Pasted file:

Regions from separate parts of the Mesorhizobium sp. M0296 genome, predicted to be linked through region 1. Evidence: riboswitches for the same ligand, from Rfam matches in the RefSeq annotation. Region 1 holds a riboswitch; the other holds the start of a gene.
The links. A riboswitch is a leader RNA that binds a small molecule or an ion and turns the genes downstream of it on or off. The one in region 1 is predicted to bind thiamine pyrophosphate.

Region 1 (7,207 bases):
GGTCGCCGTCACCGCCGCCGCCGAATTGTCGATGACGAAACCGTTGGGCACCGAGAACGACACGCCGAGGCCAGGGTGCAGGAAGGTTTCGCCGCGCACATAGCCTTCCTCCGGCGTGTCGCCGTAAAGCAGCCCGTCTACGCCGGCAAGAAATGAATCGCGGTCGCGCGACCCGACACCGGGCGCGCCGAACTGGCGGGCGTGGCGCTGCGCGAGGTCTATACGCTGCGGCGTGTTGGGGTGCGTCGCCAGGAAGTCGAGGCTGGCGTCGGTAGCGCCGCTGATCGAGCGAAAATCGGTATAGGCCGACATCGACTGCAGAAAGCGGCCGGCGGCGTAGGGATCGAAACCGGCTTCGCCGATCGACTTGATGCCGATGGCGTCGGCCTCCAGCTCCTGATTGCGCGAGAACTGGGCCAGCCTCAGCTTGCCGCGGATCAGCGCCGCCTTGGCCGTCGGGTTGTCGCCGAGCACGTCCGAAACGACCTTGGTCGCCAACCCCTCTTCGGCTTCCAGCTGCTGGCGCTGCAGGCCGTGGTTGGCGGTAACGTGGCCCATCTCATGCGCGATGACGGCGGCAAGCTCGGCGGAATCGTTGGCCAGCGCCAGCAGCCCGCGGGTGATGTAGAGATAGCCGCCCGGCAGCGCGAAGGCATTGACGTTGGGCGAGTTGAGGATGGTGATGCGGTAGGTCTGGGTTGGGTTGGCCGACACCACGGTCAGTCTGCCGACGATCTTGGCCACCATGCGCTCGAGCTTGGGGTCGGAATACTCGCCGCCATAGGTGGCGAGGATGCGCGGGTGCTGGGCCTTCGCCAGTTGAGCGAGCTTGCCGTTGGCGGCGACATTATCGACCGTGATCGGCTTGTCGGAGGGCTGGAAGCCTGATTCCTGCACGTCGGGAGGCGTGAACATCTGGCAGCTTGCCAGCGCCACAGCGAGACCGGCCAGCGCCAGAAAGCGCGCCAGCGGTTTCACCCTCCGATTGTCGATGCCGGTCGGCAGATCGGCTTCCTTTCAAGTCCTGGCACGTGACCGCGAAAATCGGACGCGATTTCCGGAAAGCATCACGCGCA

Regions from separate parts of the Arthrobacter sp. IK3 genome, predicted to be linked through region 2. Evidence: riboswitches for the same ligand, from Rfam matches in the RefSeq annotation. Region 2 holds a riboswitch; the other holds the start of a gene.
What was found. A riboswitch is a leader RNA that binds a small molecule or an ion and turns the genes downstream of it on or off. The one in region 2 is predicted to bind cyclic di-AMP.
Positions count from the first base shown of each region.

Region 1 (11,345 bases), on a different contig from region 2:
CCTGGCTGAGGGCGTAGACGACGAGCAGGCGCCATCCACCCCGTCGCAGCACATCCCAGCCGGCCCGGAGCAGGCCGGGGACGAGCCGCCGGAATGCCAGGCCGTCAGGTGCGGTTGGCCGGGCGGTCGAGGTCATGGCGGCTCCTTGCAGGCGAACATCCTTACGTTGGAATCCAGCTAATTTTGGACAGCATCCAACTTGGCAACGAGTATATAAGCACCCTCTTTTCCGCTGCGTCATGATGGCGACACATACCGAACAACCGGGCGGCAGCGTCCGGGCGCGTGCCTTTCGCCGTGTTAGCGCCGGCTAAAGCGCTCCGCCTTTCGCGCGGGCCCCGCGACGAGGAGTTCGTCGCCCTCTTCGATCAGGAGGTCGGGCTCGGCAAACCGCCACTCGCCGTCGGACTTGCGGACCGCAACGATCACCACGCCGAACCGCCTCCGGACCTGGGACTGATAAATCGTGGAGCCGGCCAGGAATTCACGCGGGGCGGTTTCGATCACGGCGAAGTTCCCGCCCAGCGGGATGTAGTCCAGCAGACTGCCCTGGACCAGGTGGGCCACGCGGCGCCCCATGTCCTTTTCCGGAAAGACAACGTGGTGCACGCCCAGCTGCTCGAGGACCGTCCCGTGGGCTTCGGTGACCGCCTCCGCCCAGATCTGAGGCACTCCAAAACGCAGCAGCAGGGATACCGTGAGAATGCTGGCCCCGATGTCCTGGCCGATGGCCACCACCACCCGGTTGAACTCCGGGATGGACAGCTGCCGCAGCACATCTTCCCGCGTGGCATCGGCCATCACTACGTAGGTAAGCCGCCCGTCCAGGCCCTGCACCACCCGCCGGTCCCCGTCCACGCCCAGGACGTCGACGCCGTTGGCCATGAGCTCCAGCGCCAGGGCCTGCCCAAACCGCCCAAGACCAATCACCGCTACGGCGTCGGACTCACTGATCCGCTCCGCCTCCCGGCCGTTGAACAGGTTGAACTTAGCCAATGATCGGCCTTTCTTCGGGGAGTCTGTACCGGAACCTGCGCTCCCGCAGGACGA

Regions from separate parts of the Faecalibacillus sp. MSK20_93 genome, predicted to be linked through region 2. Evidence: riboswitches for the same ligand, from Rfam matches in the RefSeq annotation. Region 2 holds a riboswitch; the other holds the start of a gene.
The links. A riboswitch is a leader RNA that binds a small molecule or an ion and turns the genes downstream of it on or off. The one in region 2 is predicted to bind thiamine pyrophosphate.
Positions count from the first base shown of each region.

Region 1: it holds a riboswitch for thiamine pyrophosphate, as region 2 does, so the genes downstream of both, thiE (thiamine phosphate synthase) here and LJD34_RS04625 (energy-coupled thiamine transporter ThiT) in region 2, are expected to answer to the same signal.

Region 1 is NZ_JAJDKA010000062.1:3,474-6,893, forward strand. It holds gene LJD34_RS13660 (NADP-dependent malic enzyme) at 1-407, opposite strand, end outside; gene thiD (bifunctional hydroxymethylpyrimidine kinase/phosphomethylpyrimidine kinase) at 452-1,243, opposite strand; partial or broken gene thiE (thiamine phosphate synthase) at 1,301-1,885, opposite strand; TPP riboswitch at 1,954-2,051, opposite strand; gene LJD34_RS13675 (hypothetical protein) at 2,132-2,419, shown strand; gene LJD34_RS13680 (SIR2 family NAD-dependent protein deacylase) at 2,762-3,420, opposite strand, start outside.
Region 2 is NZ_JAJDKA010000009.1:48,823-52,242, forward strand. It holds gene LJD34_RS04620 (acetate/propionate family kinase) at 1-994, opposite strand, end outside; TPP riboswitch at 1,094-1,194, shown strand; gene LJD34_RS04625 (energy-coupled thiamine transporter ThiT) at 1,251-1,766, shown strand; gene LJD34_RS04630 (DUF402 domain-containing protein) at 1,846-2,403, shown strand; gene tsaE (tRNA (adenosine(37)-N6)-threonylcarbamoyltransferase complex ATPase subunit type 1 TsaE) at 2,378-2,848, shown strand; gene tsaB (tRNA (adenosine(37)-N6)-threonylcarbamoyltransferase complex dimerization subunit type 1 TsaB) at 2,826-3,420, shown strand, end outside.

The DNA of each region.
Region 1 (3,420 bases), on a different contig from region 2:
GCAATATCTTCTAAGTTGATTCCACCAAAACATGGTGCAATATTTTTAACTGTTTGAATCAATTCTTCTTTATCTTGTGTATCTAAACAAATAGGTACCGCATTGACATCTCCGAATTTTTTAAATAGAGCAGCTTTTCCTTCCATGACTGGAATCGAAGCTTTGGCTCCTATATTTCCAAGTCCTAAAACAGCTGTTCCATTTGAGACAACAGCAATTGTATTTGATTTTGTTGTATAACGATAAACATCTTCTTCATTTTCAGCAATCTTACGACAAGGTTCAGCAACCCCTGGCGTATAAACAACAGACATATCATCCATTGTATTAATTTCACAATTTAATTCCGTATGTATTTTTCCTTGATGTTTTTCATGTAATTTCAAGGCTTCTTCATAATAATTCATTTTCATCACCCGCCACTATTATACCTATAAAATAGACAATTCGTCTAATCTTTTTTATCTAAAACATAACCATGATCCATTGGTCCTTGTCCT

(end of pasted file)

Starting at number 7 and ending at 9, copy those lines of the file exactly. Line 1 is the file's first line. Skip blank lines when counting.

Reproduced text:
Positions count from the first base shown of each region.

Region 1 (11,345 bases), on a different contig from region 2:
CCTGGCTGAGGGCGTAGACGACGAGCAGGCGCCATCCACCCCGTCGCAGCACATCCCAGCCGGCCCGGAGCAGGCCGGGGACGAGCCGCCGGAATGCCAGGCCGTCAGGTGCGGTTGGCCGGGCGGTCGAGGTCATGGCGGCTCCTTGCAGGCGAACATCCTTACGTTGGAATCCAGCTAATTTTGGACAGCATCCAACTTGGCAACGAGTATATAAGCACCCTCTTTTCCGCTGCGTCATGATGGCGACACATACCGAACAACCGGGCGGCAGCGTCCGGGCGCGTGCCTTTCGCCGTGTTAGCGCCGGCTAAAGCGCTCCGCCTTTCGCGCGGGCCCCGCGACGAGGAGTTCGTCGCCCTCTTCGATCAGGAGGTCGGGCTCGGCAAACCGCCACTCGCCGTCGGACTTGCGGACCGCAACGATCACCACGCCGAACCGCCTCCGGACCTGGGACTGATAAATCGTGGAGCCGGCCAGGAATTCACGCGGGGCGGTTTCGATCACGGCGAAGTTCCCGCCCAGCGGGATGTAGTCCAGCAGACTGCCCTGGACCAGGTGGGCCACGCGGCGCCCCATGTCCTTTTCCGGAAAGACAACGTGGTGCACGCCCAGCTGCTCGAGGACCGTCCCGTGGGCTTCGGTGACCGCCTCCGCCCAGATCTGAGGCACTCCAAAACGCAGCAGCAGGGATACCGTGAGAATGCTGGCCCCGATGTCCTGGCCGATGGCCACCACCACCCGGTTGAACTCCGGGATGGACAGCTGCCGCAGCACATCTTCCCGCGTGGCATCGGCCATCACTACGTAGGTAAGCCGCCCGTCCAGGCCCTGCACCACCCGCCGGTCCCCGTCCACGCCCAGGACGTCGACGCCGTTGGCCATGAGCTCCAGCGCCAGGGCCTGCCCAAACCGCCCAAGACCAATCACCGCTACGGCGTCGGACTCACTGATCCGCTCCGCCTCCCGGCCGTTGAACAGGTTGAACTTAGCCAATGATCGGCCTTTCTTCGGGGAGTCTGTACCGGAACCTGCGCTCCCGCAGGACGA